©Tim Bradshaw

Maskbook Art of Change

Maskbook is an international, participatory and artistic project by the non-profit organization Art of Change 21.

Written by Sacreblue!

24 Jun 2021

4 min read

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This mask was created especially for Layne Beachley by the artist Jane Laurence, as part of the Maskbook campaign for the 5th anniversary of the Paris Agreement.

Here is her message:

My artwork is always about our relationship with the natural world. In my studio I have a basket of Ginkgo leaves as a type of talisman, as they are a sacred and symbolic plant representing eternal life. I immediately thought of their potential to become a mask, at such an important moment for the planet.
The leaves are shaped like fans, resembling a mask used in Japanese ceremonies. Ginkgoes are “living fossils”. In the fall, their green leaves transition to saffron yellow, released in a sequence that creates a mystical golden-ray. The geometry of the leaf allows for a formation, as they fit one another and form circles, creating the pattern you see on the mask.
The Ginkgo is a perfect representation of life moving into the future. A plant that can adapt and survive in so many parts of the planet, with some even surviving the atomic bomb in Hiroshima. It is so revered. It is perfect for inclusion in the celebration of the Paris Agreement.

Method of creation: Handmade
Mask created in 12/2020

This portrait was taken by Tim Bradshaw who graciously assign its rights to the Maskbook project.


The project started in 2015, on the occasion of COP21, in collaboration with Chinese artist Wen Fang.

It gathers almost ten thousands of participants, from more than 40 countries.

Maskbook mobilises the creativity of artists and every individual on a major issue: the link between human health and the environment.
This link between health and the environment encompasses many issues, the consequences of global warming, air pollution, pandemics originating from animals…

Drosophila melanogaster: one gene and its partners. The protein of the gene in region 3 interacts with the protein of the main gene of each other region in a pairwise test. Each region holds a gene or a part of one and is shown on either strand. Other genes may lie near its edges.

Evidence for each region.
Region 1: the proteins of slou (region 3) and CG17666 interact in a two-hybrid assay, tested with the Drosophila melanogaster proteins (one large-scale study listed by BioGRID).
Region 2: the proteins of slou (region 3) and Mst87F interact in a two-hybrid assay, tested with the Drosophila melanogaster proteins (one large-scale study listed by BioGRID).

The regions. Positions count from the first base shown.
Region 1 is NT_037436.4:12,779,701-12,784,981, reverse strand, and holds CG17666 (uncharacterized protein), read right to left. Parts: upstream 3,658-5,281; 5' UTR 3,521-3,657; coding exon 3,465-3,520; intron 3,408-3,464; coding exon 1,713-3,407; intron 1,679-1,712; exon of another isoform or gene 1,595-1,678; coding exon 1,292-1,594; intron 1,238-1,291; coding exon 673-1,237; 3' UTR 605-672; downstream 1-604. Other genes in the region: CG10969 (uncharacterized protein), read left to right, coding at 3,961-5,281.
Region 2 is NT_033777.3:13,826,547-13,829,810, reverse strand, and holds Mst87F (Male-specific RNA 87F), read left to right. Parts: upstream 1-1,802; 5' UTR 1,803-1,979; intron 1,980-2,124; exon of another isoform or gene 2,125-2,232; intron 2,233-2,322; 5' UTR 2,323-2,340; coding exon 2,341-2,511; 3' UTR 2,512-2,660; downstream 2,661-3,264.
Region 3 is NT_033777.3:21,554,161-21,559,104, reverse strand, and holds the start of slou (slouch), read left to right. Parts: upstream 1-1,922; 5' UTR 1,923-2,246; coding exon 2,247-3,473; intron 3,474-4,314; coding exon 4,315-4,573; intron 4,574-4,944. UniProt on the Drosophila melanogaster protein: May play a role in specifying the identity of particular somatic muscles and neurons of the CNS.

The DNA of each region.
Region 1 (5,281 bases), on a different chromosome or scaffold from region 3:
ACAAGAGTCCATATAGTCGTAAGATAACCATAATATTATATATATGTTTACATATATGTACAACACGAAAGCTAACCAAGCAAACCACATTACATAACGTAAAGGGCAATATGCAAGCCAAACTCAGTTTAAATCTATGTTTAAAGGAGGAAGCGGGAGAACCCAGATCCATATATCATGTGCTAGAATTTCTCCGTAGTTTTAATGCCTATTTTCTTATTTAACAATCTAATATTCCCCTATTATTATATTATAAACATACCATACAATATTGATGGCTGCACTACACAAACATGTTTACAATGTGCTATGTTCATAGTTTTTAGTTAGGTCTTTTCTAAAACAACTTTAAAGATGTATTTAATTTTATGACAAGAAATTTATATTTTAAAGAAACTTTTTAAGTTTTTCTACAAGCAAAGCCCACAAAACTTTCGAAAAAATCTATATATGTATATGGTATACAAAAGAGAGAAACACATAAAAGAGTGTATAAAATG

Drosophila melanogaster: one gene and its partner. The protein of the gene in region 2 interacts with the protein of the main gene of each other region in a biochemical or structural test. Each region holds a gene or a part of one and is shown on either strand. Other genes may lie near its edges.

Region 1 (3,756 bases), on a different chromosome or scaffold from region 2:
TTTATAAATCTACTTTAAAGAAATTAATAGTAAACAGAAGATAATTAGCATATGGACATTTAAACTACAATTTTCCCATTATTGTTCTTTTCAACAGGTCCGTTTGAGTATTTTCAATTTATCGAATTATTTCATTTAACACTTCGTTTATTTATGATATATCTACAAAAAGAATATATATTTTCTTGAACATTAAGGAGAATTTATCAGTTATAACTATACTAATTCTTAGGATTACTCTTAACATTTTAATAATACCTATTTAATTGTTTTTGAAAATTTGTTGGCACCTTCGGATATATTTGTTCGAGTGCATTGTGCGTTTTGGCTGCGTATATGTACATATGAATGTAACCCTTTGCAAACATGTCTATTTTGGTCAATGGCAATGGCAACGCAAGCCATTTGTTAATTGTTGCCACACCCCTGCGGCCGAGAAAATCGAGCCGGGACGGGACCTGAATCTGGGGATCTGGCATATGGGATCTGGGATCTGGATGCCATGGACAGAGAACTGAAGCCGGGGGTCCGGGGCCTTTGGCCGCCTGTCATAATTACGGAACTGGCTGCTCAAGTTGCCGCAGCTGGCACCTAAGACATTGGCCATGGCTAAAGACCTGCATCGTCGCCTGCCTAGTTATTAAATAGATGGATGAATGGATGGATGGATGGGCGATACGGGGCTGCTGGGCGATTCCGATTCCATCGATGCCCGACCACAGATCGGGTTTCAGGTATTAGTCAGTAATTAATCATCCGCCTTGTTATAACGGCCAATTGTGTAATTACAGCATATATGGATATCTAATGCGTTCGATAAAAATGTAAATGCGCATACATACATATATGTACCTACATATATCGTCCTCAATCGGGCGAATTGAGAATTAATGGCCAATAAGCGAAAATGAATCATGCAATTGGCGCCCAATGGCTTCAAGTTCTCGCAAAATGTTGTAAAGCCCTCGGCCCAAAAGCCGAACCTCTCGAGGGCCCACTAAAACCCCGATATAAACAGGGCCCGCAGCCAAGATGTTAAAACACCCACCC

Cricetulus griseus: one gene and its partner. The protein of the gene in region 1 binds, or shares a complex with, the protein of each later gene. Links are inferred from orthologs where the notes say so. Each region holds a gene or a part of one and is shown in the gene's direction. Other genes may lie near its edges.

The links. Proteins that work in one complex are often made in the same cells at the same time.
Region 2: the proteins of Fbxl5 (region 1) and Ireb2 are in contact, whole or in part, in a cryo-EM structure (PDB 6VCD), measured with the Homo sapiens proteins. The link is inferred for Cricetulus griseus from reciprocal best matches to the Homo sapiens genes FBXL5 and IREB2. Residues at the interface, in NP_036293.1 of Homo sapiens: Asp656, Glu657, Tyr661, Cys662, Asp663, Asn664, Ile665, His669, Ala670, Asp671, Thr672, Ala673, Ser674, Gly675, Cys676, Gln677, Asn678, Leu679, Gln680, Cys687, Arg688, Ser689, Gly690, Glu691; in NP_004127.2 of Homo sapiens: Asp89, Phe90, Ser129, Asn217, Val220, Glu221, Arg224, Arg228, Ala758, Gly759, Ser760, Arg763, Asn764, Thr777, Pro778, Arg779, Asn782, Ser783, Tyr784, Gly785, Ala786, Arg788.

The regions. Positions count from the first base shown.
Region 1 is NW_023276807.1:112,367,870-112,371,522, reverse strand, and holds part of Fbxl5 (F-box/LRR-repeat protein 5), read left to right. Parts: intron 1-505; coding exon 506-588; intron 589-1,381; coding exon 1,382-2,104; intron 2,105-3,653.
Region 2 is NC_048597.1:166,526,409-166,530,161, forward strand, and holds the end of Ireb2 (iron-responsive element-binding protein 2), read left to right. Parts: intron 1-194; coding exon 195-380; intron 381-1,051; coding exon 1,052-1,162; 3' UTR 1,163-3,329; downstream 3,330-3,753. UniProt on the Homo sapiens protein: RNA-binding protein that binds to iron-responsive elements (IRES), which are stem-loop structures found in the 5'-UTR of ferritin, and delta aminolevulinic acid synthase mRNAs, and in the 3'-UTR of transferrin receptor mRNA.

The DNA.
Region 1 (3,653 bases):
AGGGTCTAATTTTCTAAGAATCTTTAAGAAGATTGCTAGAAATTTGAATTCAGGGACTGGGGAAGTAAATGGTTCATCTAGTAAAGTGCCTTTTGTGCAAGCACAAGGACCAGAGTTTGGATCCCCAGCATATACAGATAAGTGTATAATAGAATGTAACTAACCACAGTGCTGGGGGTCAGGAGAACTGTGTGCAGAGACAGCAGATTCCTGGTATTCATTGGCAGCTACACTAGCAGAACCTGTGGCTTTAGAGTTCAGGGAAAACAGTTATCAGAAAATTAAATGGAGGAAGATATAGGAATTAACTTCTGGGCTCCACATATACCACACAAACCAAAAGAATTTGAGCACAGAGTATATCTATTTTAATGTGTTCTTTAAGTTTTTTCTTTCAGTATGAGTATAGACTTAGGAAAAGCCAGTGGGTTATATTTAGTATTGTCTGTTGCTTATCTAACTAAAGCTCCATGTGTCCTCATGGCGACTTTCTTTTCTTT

The protective mask has been used as the symbol and basis for this creative action.

The anxiety-provoking image of the protective mask is transformed into an expression of optimism and commitment to the planet.

Maskbook is truly a collective and engaged work of art, made up of masked portraits from around the world.

A selection of 1000 masked portraits of participants from over 40 countries around the world, are presented in the gallery.

Each mask is a personal creation, made from recycled materials (or very occasionally, made digitally). Each mask-creation is unique because it communicates its creator’s message in the face of the environmental crisis..

Maskbook workshops bring together thousands of participants around the world.

Nearly 200 workshops have been organized in more than 25 countries around the world, from Ecuador, to South Korea, Ghana, China, Kenya, Germany, India, Belgium, and France …

The Maskbook workshop not only provides the opportunity to practice the circular economy firsthand, but also, more globally, to offers a chance to take a first step for the environment, through ’committed creativity’.

80% of Maskbook participants say they are more optimistic about citizens’ ability to solve the environmental crisis. 70% of respondents said that Maskbook had favorably influenced their behavior in regards to the environment and favored, in one way or another, an “ecogest”.

Maskbook is a universal project, inclusive and accessible to all. The mask exists in all countries and resonates in all cultures around the world: from Paris to the Kangemi slum in Nairobi, from the boats of the nomadic Badjaos of Borneo to the city-dwellers of Shanghai, from Pokhora, Nepal to Quito, Ecuador, the Maskbook experience allows each participant to speak their truth and to rediscover the pleasure of creating with one’s own hands.

Maskbook relies on a global network of partners in the fields of the environment, education, and art.

Masktrotter, launched in 2018, is a project that renders the Maskbook project even more nomadic and inclusive. Globetrotters and adventurers, en route to remote locations, propose individual Maskbook workshops to locals they meet along the way. These Maskbook encounters promote an intercultural dialogue on climate change and air pollution. With the Masktrotter initiative, Maskbook also aspires to develop collaborations with the native people, and is already collaborating with the famous photographer Pierre de Vallombreuse, patron of Masktrotter.

Supported since 2016 by the UN Environment (United Nations Environment Program) and since 2015 by the Schneider Electric Foundation, Maskbook has been labeled COP21 and COP22 and is sponsored by the French Ministry of Culture.

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